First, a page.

A look at the ASX 200 as it heads into its third decade of trading

The following article was written by Chris C.

To the casual observer, it may appear that all stock indices have been around for the best part of a century. After all, the Wall Street Crash of 1929 is arguably the most recognizable date and event in stock market history, fueling the perception that share prices have been rising and falling for several decades. However, some of the most important indices in 2020 are relative newcomers to the world of finance, including the ASX 200.

On 31 March 2020, the ASX 200 celebrates its 20th birthday, with the index comprised of stocks from 200 major companies listed on the Australian Securities Exchange. The ASX 200 is operated by Standard & Poor’s (S&P), the financial services giant responsible for the S&P 500 in the United States. Just like the S&P 500 is considered the benchmark index for Wall Street, the ASX 200 is the best representation of the health of the Australian economy.

A look at the ASX 200 as it heads into its third decade of trading

The relationship with other indices

As with all indices, market sentiment is crucial in driving the value of the ASX 200. It is important to monitor that public sentiment when trading in ASX 200 futures, with the IG online trading platform providing up-to-date analysis on whether traders are generally adopting long or short positions on the index. Traders can also compare other accounts’ positions on similar markets, which reveals potential links between the ASX 200 and other key indices like Wall Street and the FTSE 100.

American indices and economic policies are the most influential at shaping other markets. When the US Federal Reserve slashed its benchmark interest rate in mid-March 2020, it was not just US markets that suffered. All Asian Pacific stock indices posted losses, with the biggest coming on the ASX 200. While all traders should keep a keen eye on developments in the US financial system, ASX traders should also observe the Nikkei 225 and the SSE Composite Index, the benchmark indices in Asian Pacific neighbors Japan and China respectively.

The companies to watch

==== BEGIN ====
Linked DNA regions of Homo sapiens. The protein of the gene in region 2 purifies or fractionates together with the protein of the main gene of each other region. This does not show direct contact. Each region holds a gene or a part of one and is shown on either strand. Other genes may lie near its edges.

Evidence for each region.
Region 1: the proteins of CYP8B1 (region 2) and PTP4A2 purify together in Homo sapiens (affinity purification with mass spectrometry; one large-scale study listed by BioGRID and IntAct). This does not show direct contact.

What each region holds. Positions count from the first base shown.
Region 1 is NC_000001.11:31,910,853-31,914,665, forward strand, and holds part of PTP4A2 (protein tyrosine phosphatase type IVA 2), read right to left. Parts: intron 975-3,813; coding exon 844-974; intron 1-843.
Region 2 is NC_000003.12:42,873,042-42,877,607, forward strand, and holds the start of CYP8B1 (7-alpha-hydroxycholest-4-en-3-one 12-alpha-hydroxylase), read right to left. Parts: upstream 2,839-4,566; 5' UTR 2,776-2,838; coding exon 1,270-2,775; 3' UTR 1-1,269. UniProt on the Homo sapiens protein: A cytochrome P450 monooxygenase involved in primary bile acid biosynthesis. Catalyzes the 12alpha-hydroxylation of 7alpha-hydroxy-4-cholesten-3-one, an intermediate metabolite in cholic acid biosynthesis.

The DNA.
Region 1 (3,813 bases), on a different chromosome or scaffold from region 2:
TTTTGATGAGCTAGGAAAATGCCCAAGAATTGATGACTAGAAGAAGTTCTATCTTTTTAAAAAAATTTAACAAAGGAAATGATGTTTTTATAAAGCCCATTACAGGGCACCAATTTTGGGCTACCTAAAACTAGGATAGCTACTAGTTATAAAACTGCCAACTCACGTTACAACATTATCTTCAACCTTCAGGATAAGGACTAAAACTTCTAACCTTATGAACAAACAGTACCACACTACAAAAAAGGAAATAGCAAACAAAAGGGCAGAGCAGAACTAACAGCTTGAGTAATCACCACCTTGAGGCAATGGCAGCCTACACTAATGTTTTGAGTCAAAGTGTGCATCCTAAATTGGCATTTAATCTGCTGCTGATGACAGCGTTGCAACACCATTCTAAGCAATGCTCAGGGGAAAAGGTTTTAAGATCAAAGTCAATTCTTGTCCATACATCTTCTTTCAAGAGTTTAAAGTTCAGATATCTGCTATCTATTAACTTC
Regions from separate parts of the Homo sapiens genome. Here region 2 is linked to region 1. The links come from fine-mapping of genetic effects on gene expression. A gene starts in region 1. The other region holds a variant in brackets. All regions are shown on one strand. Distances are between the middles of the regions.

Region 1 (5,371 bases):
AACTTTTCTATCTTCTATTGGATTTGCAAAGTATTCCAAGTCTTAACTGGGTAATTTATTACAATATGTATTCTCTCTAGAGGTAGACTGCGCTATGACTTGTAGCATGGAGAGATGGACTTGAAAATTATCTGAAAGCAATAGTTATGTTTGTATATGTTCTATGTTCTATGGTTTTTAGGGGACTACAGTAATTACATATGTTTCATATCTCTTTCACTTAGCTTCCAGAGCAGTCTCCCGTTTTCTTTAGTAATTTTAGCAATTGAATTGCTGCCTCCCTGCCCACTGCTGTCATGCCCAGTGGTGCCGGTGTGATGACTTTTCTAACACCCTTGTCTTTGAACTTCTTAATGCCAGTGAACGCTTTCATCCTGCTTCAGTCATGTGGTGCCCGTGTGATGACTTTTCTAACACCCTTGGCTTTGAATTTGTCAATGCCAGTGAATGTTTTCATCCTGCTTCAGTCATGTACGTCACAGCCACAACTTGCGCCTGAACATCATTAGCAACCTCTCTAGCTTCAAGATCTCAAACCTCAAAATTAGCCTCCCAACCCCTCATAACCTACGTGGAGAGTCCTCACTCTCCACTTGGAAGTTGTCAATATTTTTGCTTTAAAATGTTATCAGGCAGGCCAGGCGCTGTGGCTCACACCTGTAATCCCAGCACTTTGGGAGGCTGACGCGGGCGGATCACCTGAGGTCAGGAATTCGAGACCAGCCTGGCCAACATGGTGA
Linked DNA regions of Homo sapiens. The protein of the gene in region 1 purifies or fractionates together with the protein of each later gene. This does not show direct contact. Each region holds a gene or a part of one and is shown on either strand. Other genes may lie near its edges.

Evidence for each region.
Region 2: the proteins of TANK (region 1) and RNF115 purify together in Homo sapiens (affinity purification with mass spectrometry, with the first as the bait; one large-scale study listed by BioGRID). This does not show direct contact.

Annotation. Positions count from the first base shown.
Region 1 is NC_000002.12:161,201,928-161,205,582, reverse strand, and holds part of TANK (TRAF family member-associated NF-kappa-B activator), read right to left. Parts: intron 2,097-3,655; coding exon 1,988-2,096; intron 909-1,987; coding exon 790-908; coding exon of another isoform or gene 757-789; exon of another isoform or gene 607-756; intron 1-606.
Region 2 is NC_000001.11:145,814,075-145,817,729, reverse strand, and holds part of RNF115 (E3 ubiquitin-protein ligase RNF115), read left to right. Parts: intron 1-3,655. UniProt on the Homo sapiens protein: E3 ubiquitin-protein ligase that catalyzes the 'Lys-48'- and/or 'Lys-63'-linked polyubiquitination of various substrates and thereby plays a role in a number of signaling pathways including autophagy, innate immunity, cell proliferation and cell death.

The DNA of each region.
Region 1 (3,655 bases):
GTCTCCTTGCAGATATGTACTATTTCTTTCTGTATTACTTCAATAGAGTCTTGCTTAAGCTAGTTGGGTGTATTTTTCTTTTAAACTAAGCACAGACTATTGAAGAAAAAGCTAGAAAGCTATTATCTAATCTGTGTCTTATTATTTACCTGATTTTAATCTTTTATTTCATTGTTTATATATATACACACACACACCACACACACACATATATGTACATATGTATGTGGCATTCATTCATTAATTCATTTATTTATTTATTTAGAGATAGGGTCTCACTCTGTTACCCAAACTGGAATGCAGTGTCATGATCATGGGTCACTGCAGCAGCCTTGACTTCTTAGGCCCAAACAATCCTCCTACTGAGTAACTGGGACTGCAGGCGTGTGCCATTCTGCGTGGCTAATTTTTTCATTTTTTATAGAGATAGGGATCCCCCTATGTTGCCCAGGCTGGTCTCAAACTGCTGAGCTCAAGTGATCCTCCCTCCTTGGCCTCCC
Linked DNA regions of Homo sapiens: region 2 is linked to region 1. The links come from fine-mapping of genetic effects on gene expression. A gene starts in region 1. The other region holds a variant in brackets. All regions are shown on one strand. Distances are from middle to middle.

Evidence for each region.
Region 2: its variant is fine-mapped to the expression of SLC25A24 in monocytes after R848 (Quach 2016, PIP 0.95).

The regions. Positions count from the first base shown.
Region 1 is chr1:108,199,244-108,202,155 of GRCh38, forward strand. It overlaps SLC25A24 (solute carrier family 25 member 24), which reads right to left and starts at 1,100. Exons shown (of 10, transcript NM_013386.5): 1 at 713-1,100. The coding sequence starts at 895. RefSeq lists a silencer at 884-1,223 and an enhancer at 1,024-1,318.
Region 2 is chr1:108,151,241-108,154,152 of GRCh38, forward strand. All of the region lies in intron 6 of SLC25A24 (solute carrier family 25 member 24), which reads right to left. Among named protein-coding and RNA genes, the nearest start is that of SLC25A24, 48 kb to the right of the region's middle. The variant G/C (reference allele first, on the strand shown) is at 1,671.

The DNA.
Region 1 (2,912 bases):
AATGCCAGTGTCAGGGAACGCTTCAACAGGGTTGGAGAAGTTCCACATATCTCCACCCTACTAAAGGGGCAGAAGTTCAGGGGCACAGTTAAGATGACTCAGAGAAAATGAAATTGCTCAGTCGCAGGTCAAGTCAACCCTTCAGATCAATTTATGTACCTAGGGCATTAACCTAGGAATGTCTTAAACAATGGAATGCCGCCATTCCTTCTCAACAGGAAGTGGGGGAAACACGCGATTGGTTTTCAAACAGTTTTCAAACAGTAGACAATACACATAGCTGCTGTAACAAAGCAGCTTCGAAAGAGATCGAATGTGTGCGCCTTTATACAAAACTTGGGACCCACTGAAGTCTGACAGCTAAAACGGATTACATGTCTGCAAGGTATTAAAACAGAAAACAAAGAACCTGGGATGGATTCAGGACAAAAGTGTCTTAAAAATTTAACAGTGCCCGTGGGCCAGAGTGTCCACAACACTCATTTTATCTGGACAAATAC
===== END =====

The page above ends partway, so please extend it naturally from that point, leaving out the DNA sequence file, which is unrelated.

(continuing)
Banks, such as Commonwealth Bank and National Australian Bank, and mining multinationals, such as BHP Group and Rio Tinto, are among the major players on the ASX 200, with their higher market capitalization giving them greater influence on the overall value of the index. Biotech giant CSL and retailer Woolworths also feature among the wealthiest ASX 200 companies.

Different industries may be worth avoiding at different economic flash-points. For example, banks may post significant percentage losses if there are growing fears of a global recession. Mining companies may slump if unable to export their goods at the usual rate, while retailers may struggle if unfavorable foreign exchange rates make importing more costly.

The traders suited to the ASX 200

It is vital that traders only invest in the markets that they know well. A trader with an intuitive understanding of the Australian economy is naturally more suited to investing in the ASX 200. For example, in 2019 the ASX 200 posted some massive daily losses that could have appeared critical to the index and prompted a rash of reactionary selling.

However, someone closely following the Australian economy will have stayed faithful that the ASX 200 would generally trend upwards, which proved to be the case as the ASX 200 posted its best year in a decade. The index consistently demonstrated its resilience in 2019 by posting overall long-term gains after each dramatic short-term loss, so a trader with the patience to ride out these fluctuations would be a good fit for investment on the ASX 200.

While the entire global economy has endured a tough start to 2020, the ASX 200 gave investors plenty of cause for cheer in 2019. Traders looking to diversify their portfolio away from the standard Wall Street markets may find that the ASX 200 has plenty to offer in terms of investment opportunities.

Read Also: